Growing up in the Duncan Projects and Marion Projects of Jersey City made Tyheem Burno tough from a young age.
Matching up against brother Tyquan and other older players on the courts of the Boys & Girls Club at an early age helped shape the attitude Burno brings whenever he takes the floor.
“I’ve lived in the projects all of my life. It gave me a lot of toughness,” he said. “Every time I played basketball, I played with grown men. They’d push me, scratch me and we didn’t call fouls.”
This upbringing has molded Burno as a basketball player. For the past three years, his physical, lockdown defense and developing point guard skills have helped bring a trio of Hudson County Tournament championships to Hudson Catholic.
Last season Burno led the Hawks in assists (5.9 per game), steals (2.8 per game) and averaged 8.6 points per contest to earn First Team All-HCIAL honors for the second straight year for a Hudson Catholic squad that has now won five consecutive HCT titles.
“He sets the tone on the defensive end for our program,” head coach Nick Mariniello said. “That’s his trademark and he’s very, very proud that he’s one of the better defenders in the state. Where most kids view success as scoring, he is motivated by stopping the best player on the other team.”
Burno’s defense earned him playing time as a freshman. As a sophomore, he was named the HCIAL’s Defensive Player of the Year and had a game-winning block at the buzzer in the HCT final against Marist.
But beyond his athleticism, Burno’s defensive prowess is a testament to his physicality and, at times, intimidating nature.
“I recognized that I need to just treat everybody like I treat them in the projects and play ball,” Burno said. “I try to be the bully on the court. Everybody I play against, I got to intimidate them and get inside their head.”
“It’s all attitude. It’s physical toughness, it’s mental toughness and it’s the competitive nature that he has in him,” Mariniello said. “He wants to be a lockdown defender. He’s being recruited right now by schools because he brings that to the game every time he plays. That hard-nosed toughness and physicality that most kids don’t possess.”
Burno holds offers from Wagner, Iona and Robert Morris, but basketball might not be his sport in college. Last fall, Burno decided to play football for the first time since he was in the fifth grade.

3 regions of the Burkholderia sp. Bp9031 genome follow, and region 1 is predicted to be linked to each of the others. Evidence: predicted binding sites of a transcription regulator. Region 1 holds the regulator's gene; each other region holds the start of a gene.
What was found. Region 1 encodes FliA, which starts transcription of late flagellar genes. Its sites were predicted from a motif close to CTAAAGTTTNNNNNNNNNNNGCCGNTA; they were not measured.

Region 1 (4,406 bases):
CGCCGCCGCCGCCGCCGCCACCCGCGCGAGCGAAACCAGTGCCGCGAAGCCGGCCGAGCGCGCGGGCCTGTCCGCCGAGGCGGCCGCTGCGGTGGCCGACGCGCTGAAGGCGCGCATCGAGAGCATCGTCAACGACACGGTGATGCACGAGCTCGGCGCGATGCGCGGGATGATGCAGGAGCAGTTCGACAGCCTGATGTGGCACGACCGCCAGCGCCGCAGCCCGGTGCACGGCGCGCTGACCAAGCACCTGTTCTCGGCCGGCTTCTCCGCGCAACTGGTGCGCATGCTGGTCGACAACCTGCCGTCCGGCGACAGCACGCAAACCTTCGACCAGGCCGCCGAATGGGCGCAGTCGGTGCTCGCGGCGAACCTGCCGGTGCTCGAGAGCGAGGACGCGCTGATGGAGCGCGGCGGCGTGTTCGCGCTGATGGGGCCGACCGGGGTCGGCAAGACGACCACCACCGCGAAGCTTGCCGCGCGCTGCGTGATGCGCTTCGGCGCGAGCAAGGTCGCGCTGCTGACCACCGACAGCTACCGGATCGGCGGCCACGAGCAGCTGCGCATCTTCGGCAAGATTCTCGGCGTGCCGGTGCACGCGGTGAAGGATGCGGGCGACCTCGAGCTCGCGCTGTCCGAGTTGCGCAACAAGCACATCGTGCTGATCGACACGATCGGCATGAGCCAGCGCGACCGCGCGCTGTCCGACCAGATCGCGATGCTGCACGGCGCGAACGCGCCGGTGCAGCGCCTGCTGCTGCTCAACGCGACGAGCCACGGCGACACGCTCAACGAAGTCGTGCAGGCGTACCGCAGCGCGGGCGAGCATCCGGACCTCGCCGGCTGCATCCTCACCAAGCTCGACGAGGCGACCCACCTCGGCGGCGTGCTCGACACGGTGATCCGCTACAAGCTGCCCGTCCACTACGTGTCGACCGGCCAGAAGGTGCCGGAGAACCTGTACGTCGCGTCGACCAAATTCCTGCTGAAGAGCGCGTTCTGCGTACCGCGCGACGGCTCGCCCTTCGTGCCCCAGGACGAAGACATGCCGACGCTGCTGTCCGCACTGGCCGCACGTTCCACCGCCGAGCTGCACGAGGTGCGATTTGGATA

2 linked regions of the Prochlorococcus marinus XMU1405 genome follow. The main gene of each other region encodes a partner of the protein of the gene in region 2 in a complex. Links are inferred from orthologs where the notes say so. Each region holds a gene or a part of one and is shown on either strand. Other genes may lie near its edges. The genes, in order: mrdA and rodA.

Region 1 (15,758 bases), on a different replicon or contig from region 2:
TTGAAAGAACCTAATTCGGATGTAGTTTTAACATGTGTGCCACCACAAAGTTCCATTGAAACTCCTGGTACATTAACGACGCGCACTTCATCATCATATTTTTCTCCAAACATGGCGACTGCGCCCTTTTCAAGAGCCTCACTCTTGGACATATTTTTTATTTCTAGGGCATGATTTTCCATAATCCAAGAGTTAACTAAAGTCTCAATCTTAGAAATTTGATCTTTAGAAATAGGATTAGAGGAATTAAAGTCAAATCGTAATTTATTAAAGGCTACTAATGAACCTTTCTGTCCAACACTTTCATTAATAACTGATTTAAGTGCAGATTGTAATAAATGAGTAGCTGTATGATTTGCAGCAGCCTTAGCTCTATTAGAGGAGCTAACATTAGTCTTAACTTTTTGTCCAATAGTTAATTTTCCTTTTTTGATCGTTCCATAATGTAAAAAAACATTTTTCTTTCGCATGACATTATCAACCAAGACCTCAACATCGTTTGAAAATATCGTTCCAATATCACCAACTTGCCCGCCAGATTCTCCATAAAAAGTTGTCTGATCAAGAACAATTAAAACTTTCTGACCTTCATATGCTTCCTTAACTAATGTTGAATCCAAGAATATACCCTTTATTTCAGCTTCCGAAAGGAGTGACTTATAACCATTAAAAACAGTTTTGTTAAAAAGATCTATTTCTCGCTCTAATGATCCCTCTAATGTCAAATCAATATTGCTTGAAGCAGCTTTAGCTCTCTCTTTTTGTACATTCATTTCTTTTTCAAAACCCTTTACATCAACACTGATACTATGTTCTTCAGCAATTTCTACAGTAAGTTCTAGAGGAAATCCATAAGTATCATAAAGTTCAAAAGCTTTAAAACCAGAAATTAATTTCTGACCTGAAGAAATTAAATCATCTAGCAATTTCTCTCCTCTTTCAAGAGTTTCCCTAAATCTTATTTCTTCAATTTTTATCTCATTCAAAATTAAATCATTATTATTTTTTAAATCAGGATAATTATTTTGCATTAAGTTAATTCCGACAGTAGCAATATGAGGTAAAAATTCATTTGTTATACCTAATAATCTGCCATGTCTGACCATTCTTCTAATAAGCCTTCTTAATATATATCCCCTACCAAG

When Burno first came out looking to join the team, head coach Lou Zampella was skeptical since Burno had considered such a move in the past. It didn’t take long for Zampella to learn that Burno was serious this time.
“A lot of kids will say ‘I’m going to play, I want to play,’ and I say OK, whatever,” Zampella said. “When he showed up, I said, ‘stop’ and he said he’s serious. Then, I realized, ‘wow, this kid is really serious and wants to do it.’ He stayed after practice every day with our receivers coach to learn routes. I realized he was really into it.”
Despite his lack of experience, Burno made his presence felt at wide receiver and defensive back for the Hawks, which went 10-2 and reached the Non-Public, Group 2 final.
Zampella believes Burno is further along as a receiver, but he envisions a player with the talent to play college football on either side of the ball.
“I think eventually, the more he plays, he can be as good if not better as a football player and play maybe at a higher level if that’s what he wants to do,” Zampella said. “Without a doubt, he’s a Division I scholarship football player. For him, it’s just a matter of getting game experience.”
Burno has not decided what sport he will play in college, nor does he have a timetable for committing. Whenever he does sign a college scholarship, it will be a milestone for him after growing up in some of the worst parts of Jersey City.
“It’s going to be an emotional moment because I’ll be only the second one in my family to go on to college. The other being my uncle, Rashon Burno,” he said. “I’m playing to get myself out of here.”